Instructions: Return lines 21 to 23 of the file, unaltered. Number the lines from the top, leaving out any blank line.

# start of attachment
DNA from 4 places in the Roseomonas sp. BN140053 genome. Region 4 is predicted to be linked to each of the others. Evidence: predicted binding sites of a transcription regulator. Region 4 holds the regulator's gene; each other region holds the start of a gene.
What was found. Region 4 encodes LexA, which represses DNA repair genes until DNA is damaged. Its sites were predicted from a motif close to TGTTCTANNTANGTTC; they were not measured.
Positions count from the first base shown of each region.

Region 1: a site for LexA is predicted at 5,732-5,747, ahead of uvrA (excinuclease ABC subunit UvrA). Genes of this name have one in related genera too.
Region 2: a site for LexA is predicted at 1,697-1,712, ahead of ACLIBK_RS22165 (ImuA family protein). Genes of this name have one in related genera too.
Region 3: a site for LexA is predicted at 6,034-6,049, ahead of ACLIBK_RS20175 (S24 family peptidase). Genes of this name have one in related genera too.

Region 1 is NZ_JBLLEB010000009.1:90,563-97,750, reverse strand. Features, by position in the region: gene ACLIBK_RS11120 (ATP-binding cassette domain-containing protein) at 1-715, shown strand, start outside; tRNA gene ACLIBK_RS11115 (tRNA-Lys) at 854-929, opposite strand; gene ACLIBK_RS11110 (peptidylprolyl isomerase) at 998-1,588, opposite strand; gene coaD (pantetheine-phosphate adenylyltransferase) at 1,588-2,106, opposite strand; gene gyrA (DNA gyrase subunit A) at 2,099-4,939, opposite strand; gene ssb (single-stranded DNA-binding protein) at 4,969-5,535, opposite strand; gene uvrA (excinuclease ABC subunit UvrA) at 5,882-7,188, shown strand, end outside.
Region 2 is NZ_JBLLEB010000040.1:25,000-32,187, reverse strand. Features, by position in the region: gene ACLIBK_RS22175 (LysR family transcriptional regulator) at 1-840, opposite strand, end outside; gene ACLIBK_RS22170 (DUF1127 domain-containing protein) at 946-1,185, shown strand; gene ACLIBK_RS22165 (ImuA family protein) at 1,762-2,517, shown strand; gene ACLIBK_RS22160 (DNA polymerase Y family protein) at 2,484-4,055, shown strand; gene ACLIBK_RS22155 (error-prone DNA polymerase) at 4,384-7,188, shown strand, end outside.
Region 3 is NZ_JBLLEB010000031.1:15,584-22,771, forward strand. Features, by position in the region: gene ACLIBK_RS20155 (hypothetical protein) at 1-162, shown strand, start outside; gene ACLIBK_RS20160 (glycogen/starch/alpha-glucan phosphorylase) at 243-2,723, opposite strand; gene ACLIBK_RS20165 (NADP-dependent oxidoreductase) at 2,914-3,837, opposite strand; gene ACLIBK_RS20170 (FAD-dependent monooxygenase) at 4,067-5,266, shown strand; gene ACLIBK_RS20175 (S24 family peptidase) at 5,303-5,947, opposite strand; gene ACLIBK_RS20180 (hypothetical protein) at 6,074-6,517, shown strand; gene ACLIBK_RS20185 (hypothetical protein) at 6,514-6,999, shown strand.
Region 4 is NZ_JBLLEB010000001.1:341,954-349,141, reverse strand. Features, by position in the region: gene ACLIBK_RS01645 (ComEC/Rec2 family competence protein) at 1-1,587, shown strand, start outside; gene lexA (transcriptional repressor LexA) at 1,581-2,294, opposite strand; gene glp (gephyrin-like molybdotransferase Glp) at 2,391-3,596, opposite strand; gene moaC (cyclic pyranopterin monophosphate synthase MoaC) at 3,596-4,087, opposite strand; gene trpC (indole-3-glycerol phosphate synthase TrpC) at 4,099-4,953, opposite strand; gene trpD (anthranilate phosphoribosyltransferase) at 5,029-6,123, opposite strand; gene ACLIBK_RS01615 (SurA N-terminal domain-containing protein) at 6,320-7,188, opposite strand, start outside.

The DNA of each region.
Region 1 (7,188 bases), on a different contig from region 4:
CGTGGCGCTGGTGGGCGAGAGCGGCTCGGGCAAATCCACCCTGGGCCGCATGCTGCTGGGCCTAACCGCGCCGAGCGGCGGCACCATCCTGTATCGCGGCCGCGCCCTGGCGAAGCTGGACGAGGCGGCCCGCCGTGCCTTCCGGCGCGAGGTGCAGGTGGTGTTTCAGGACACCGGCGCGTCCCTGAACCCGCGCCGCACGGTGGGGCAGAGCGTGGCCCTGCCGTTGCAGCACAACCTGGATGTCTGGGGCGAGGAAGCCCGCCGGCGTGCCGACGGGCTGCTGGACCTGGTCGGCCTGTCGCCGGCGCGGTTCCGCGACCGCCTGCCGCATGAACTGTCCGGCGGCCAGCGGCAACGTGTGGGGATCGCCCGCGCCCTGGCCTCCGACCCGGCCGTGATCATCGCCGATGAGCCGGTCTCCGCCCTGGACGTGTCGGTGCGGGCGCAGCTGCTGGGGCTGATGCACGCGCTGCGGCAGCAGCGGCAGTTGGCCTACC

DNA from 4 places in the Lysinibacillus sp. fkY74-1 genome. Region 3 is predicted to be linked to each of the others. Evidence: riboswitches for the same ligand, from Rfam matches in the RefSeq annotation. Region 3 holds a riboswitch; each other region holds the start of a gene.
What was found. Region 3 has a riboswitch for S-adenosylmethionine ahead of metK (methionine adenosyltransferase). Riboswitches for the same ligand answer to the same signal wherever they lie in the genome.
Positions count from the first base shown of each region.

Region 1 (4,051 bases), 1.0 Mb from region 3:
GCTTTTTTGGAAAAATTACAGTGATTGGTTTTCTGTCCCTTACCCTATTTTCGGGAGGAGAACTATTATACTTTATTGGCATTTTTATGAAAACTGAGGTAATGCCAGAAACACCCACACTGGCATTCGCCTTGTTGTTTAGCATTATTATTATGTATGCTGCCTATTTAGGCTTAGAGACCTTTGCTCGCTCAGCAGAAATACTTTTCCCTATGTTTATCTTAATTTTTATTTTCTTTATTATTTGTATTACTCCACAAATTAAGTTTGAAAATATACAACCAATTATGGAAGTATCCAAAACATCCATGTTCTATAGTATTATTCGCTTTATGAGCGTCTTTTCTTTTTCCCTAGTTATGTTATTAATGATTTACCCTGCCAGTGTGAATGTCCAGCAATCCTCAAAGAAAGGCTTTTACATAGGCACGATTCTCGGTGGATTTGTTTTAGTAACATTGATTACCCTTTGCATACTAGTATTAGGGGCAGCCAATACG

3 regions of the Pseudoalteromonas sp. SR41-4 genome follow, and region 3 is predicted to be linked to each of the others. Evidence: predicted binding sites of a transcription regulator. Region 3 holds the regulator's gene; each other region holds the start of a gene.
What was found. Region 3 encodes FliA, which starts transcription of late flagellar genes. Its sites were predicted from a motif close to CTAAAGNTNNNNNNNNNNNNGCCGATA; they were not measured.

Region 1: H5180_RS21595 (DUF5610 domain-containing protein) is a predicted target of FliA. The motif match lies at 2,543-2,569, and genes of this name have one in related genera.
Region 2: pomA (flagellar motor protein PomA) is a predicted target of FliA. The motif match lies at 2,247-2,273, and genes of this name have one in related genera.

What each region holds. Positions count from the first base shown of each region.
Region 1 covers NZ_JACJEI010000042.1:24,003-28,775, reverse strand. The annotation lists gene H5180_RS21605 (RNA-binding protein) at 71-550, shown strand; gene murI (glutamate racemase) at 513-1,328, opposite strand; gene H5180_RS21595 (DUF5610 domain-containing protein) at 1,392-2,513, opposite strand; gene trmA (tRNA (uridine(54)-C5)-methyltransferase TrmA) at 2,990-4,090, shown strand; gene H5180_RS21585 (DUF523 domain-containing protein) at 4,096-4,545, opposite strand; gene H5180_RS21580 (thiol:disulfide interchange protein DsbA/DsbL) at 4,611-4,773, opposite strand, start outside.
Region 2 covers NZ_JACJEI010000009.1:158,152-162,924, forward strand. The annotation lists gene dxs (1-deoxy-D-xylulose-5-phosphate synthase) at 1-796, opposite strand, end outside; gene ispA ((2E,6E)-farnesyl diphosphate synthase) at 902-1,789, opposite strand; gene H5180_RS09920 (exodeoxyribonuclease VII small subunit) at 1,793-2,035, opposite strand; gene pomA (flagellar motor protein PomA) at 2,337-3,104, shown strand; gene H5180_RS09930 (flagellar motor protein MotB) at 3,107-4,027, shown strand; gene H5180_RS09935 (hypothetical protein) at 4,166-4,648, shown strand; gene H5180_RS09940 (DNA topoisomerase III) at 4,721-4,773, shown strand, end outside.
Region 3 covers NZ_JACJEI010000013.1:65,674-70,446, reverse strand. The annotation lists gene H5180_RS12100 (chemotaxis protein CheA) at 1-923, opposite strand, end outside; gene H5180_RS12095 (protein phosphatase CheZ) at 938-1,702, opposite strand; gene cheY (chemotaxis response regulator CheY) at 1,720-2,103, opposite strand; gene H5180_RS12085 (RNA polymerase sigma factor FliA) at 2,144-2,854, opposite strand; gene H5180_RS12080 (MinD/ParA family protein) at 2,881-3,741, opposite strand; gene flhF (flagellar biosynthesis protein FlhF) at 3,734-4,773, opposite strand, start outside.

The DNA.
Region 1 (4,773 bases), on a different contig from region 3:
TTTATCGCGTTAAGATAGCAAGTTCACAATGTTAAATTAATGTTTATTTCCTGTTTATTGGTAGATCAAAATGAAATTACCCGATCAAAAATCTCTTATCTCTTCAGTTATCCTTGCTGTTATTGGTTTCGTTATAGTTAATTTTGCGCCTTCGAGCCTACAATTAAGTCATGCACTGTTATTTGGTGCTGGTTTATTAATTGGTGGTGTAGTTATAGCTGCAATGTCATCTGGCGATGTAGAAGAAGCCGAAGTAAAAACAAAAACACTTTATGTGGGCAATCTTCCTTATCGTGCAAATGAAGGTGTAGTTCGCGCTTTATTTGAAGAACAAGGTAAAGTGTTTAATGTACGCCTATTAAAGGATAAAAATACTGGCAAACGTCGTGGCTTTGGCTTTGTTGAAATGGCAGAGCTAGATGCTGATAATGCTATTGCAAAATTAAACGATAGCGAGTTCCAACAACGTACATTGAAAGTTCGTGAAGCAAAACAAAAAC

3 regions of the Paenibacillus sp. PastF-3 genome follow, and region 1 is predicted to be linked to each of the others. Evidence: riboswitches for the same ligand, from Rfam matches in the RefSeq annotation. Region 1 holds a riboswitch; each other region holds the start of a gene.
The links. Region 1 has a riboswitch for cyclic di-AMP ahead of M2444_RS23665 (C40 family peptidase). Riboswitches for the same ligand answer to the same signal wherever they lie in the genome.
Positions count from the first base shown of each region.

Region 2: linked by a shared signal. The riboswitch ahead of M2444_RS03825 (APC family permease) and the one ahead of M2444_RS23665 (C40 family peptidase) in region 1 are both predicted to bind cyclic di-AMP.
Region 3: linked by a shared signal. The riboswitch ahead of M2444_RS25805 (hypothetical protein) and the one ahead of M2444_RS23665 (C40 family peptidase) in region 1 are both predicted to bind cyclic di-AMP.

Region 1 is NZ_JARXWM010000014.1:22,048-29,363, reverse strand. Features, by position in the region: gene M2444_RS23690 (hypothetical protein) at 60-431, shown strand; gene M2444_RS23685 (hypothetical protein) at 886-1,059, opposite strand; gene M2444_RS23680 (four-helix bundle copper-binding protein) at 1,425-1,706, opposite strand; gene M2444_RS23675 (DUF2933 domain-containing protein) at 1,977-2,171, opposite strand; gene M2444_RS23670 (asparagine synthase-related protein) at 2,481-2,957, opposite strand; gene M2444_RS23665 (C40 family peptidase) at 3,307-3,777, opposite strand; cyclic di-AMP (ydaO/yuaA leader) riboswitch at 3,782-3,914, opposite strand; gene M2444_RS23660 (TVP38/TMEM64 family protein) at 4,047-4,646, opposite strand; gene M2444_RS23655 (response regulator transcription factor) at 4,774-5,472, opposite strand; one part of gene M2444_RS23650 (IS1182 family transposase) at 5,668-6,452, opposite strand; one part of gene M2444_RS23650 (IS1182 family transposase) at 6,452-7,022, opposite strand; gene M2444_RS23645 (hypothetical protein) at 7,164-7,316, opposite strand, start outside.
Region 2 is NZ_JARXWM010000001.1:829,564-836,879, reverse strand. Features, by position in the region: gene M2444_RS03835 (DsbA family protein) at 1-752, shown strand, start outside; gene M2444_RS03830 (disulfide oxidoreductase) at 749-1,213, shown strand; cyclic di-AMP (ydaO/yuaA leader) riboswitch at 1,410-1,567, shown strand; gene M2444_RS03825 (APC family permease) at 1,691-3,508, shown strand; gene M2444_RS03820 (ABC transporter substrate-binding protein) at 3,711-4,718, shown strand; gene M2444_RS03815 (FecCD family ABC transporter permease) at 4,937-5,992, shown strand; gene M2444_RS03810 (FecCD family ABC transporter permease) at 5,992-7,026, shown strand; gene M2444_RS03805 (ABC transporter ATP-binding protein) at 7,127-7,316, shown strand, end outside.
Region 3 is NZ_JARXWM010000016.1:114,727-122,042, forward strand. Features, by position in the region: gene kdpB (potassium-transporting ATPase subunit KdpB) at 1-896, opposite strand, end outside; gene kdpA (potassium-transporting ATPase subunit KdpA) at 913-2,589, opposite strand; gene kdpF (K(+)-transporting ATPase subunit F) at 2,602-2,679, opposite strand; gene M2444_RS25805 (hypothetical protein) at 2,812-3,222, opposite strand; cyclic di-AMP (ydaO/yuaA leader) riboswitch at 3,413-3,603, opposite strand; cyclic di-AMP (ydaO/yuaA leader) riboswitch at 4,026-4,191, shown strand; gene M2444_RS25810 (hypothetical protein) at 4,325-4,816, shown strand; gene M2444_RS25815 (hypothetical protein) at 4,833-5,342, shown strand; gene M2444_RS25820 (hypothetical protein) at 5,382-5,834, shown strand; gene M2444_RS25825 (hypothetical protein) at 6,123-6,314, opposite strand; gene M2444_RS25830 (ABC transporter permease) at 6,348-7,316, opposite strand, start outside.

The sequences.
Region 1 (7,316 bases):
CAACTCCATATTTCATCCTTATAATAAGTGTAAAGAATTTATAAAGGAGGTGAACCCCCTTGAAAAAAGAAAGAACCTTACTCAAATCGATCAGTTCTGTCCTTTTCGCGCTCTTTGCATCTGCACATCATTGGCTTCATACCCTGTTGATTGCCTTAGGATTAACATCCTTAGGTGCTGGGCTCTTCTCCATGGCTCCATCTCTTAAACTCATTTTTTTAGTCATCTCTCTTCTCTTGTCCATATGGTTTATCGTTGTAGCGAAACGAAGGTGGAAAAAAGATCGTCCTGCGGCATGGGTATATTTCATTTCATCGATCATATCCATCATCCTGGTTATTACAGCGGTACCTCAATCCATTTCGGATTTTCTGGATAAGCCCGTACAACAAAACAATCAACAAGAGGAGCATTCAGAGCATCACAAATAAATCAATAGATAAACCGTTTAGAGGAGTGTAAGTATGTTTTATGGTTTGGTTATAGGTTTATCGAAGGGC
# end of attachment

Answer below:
Region 1: H5180_RS21595 (DUF5610 domain-containing protein) is a predicted target of FliA. The motif match lies at 2,543-2,569, and genes of this name have one in related genera.
Region 2: pomA (flagellar motor protein PomA) is a predicted target of FliA. The motif match lies at 2,247-2,273, and genes of this name have one in related genera.

What each region holds. Positions count from the first base shown of each region.